Collision induced unfolding and dissociation differentiates ATP-competitive from allosteric protein tyrosine kinase inhibitors

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Abstract

Chronic myeloid leukemia is caused by a chimeric oncoprotein comprised of the breakpoint cluster region protein and the Abelson protein tyrosine kinase, and is often treated using protein tyrosine kinase inhibitors that target the ATP-binding domain of the kinase. A more recently-discovered class of inhibitors target the myristoylation site in the C-terminal region of the kinase domain, and offer allosteric control over kinase activity. The discovery process surrounding such inhibitors, however, is exceptionally challenging as allosteric sites are frequently not apparent within X-ray structures and their role in kinase function is not always obvious. As such, there is currently a general lack of assays capable of rapidly identifying allosteric kinase inhibitors. In this report, we describe an assay for detecting allosteric ligand binding in the Abelson protein kinase domain using gas-phase protein unfolding and dissociation. Our data strongly differentiate ATP-competitive and myristate pocket-binding ligands through analyses of both gas-phase unfolding patterns and dissociative charge stripping observed in kinase-inhibitor complex ions produced by electrospray ionization. Furthermore, we discuss and quantify these results, as well as project the utility of this technique for future efforts in high-throughput kinase inhibitor discovery.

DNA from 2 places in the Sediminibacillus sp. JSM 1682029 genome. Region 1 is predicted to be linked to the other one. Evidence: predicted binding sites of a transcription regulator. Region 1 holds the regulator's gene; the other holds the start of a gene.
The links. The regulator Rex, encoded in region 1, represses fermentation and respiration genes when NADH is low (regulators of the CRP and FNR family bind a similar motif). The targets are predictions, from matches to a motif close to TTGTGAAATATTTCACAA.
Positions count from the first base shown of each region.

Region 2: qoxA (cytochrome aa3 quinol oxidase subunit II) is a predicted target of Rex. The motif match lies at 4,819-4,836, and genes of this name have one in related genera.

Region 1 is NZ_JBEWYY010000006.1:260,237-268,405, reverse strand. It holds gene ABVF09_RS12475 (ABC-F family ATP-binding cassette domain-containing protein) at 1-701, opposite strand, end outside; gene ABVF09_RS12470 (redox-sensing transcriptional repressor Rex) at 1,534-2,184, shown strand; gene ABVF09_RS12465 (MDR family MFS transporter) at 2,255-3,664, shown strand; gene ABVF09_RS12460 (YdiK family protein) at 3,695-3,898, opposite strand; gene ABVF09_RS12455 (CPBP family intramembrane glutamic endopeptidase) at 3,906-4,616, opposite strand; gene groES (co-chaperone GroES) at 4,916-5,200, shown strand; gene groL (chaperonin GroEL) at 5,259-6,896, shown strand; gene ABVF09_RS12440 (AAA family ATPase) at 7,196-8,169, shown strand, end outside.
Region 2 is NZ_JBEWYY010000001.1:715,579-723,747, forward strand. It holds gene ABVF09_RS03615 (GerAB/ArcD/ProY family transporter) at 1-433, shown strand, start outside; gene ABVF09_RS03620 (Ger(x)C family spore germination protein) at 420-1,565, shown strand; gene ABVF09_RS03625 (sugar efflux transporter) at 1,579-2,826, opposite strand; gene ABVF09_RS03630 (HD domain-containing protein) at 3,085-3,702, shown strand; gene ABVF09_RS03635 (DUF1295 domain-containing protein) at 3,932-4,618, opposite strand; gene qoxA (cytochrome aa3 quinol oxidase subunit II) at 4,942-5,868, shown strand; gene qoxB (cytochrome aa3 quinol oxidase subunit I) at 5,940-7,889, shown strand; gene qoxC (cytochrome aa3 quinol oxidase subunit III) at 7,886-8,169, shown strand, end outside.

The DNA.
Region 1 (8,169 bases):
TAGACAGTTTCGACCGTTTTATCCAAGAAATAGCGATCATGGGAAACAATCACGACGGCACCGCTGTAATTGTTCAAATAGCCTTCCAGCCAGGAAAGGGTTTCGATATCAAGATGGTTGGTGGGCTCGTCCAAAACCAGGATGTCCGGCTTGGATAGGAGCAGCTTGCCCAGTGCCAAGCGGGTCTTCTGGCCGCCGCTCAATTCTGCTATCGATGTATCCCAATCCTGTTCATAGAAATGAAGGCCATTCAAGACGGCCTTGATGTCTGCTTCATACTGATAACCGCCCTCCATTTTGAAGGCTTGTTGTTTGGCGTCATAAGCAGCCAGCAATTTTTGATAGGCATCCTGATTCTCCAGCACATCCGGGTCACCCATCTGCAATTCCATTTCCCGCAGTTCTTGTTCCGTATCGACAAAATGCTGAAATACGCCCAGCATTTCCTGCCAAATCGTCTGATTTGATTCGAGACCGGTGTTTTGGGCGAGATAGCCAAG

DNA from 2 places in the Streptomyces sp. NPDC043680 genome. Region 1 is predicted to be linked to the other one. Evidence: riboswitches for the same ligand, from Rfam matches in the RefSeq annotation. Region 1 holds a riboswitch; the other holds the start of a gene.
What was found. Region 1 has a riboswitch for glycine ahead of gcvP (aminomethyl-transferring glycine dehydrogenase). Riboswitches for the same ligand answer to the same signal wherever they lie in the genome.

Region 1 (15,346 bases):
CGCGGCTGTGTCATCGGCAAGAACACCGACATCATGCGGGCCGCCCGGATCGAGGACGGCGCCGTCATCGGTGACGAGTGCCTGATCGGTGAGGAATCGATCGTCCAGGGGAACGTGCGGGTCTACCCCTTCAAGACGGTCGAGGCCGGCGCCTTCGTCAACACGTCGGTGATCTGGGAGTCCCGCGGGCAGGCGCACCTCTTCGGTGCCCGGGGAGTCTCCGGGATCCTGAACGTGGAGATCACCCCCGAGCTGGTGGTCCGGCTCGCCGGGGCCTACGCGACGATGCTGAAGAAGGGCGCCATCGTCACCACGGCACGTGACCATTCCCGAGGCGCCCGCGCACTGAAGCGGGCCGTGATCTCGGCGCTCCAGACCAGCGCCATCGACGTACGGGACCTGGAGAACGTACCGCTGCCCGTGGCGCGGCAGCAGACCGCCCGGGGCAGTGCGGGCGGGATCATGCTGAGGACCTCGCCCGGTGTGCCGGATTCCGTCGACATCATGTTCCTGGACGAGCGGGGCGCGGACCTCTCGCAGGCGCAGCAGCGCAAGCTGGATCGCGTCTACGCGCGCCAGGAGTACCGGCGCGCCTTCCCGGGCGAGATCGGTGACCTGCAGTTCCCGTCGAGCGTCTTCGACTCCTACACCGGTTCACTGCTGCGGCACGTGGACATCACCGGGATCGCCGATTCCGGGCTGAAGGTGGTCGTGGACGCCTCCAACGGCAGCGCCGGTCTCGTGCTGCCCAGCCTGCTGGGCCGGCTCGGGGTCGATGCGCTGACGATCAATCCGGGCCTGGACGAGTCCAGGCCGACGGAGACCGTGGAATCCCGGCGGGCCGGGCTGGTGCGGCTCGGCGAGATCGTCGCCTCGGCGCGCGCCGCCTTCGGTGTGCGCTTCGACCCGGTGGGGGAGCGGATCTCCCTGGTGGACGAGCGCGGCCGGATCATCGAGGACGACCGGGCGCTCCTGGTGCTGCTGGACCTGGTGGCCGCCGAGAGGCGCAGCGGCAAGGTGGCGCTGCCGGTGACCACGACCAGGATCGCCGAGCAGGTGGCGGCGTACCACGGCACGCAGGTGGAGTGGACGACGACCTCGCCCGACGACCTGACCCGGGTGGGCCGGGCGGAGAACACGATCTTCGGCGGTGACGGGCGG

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APA

Rabuck-Gibbons, J. N., Keating, J. E., & Ruotolo, B. T. (2018). Collision induced unfolding and dissociation differentiates ATP-competitive from allosteric protein tyrosine kinase inhibitors. International Journal of Mass Spectrometry, 427, 151–156. https://doi.org/10.1016/j.ijms.2017.12.002

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